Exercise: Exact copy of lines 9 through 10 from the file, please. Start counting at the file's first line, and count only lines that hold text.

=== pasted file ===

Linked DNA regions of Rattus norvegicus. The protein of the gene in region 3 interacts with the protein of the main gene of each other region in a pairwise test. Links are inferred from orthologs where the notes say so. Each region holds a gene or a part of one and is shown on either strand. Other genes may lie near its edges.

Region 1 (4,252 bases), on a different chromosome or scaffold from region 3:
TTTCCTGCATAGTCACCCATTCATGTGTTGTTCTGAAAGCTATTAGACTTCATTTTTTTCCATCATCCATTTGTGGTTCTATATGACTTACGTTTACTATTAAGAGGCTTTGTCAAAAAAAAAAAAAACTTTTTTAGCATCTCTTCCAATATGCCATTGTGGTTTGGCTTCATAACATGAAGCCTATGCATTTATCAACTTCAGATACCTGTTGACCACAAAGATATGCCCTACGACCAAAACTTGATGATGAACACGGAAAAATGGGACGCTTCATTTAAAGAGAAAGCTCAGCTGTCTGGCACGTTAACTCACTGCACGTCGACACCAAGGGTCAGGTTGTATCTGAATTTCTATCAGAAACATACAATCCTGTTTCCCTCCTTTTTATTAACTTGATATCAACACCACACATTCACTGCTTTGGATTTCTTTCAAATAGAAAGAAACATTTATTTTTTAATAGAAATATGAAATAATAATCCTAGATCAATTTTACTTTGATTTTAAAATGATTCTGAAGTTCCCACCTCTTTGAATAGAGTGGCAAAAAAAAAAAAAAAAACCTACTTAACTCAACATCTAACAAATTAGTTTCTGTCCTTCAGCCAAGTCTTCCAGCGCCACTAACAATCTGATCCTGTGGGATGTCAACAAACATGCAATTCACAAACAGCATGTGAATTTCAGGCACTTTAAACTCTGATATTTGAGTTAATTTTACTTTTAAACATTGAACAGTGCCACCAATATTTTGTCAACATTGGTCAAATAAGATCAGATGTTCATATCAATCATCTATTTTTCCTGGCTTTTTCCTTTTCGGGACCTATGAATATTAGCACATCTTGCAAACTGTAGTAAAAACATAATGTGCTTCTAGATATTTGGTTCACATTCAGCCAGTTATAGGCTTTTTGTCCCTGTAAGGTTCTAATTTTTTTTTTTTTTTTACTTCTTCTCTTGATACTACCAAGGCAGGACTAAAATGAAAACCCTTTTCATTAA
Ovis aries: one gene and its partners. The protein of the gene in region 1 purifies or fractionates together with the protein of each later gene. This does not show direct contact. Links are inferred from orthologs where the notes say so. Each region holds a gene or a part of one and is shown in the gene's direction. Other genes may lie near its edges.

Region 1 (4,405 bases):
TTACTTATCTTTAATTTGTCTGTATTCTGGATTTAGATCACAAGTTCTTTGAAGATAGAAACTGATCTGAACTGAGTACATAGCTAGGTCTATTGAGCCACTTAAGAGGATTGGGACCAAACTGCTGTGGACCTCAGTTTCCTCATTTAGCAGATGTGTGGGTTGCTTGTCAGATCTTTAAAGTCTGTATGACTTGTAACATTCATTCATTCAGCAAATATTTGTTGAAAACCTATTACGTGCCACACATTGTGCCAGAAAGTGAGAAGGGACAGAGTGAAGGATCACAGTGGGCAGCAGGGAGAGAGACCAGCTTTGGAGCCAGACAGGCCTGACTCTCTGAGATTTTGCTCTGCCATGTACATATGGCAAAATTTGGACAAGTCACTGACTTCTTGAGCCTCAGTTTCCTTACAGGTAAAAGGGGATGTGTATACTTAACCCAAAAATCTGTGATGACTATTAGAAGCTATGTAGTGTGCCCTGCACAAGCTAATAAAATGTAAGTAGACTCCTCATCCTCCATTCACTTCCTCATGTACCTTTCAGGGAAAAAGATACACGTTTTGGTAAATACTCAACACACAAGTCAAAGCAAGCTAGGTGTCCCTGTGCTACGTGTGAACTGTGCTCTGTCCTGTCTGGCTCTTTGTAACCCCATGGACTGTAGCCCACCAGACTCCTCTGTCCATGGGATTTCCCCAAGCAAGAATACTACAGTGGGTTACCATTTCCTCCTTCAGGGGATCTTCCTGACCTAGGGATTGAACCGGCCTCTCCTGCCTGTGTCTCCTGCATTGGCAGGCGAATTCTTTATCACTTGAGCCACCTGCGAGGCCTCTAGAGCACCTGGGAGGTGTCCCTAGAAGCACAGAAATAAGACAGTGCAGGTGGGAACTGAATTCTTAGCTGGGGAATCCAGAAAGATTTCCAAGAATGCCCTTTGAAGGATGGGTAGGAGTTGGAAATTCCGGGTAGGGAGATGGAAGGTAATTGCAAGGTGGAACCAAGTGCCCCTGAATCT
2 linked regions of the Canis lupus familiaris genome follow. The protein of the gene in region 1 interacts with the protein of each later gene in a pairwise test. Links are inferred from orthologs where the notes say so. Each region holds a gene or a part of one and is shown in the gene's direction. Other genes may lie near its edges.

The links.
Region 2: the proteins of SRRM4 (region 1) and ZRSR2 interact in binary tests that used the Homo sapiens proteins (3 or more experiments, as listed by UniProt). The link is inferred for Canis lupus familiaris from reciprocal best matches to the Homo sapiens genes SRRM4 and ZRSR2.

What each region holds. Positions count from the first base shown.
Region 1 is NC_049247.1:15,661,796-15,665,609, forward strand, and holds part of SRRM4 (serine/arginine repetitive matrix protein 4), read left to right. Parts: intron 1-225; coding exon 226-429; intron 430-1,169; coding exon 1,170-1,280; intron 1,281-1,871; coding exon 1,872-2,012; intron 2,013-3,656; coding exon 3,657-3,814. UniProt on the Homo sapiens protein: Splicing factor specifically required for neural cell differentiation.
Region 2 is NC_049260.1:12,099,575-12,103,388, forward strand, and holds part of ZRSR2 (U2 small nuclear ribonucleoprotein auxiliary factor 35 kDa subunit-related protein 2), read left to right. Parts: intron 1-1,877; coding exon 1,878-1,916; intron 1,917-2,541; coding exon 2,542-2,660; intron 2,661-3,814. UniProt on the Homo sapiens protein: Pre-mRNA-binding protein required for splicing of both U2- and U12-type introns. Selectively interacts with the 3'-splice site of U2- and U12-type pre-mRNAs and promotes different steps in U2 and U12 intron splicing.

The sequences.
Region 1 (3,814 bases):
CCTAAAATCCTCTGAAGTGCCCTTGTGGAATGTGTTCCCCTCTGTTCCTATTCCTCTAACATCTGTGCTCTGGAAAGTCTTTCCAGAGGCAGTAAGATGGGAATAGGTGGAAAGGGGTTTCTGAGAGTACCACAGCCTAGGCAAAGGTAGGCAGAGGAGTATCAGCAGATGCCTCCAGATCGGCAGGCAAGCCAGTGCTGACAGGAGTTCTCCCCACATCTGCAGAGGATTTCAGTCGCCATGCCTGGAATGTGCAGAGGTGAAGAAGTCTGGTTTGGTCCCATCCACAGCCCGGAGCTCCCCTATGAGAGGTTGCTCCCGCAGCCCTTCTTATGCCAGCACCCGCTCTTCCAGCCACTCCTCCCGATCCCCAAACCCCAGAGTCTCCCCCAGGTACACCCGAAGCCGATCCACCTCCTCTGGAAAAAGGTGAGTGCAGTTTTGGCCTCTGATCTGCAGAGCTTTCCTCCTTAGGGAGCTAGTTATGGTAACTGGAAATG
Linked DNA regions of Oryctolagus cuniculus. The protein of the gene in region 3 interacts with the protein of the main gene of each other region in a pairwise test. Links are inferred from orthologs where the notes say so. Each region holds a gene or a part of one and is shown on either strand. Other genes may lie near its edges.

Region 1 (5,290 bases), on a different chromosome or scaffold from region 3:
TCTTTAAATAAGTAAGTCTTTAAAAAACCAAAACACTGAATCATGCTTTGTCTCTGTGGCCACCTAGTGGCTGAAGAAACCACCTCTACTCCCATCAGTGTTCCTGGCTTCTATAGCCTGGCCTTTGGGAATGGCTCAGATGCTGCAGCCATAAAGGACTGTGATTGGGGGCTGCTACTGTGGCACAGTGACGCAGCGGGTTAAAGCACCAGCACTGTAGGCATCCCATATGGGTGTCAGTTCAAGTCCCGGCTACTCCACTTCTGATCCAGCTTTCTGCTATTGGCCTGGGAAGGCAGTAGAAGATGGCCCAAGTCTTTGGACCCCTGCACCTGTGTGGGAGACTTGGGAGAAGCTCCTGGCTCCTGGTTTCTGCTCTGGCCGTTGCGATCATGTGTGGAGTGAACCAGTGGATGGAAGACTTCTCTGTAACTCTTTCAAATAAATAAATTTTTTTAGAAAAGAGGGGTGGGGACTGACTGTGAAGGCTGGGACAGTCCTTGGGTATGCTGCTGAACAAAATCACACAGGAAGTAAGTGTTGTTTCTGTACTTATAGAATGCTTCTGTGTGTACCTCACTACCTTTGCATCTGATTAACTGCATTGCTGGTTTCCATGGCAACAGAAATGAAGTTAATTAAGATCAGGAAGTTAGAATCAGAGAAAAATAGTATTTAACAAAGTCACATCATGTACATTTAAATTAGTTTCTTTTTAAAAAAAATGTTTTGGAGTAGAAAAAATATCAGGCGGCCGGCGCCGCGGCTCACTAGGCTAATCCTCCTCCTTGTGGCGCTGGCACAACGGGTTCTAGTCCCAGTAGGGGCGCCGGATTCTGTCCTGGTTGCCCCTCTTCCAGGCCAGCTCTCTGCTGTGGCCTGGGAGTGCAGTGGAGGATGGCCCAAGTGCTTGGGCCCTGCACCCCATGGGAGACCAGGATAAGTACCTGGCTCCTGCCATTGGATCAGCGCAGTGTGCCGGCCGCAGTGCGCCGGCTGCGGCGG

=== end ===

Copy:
Region 2: the proteins of SRRM4 (region 1) and ZRSR2 interact in binary tests that used the Homo sapiens proteins (3 or more experiments, as listed by UniProt). The link is inferred for Canis lupus familiaris from reciprocal best matches to the Homo sapiens genes SRRM4 and ZRSR2.

What each region holds. Positions count from the first base shown.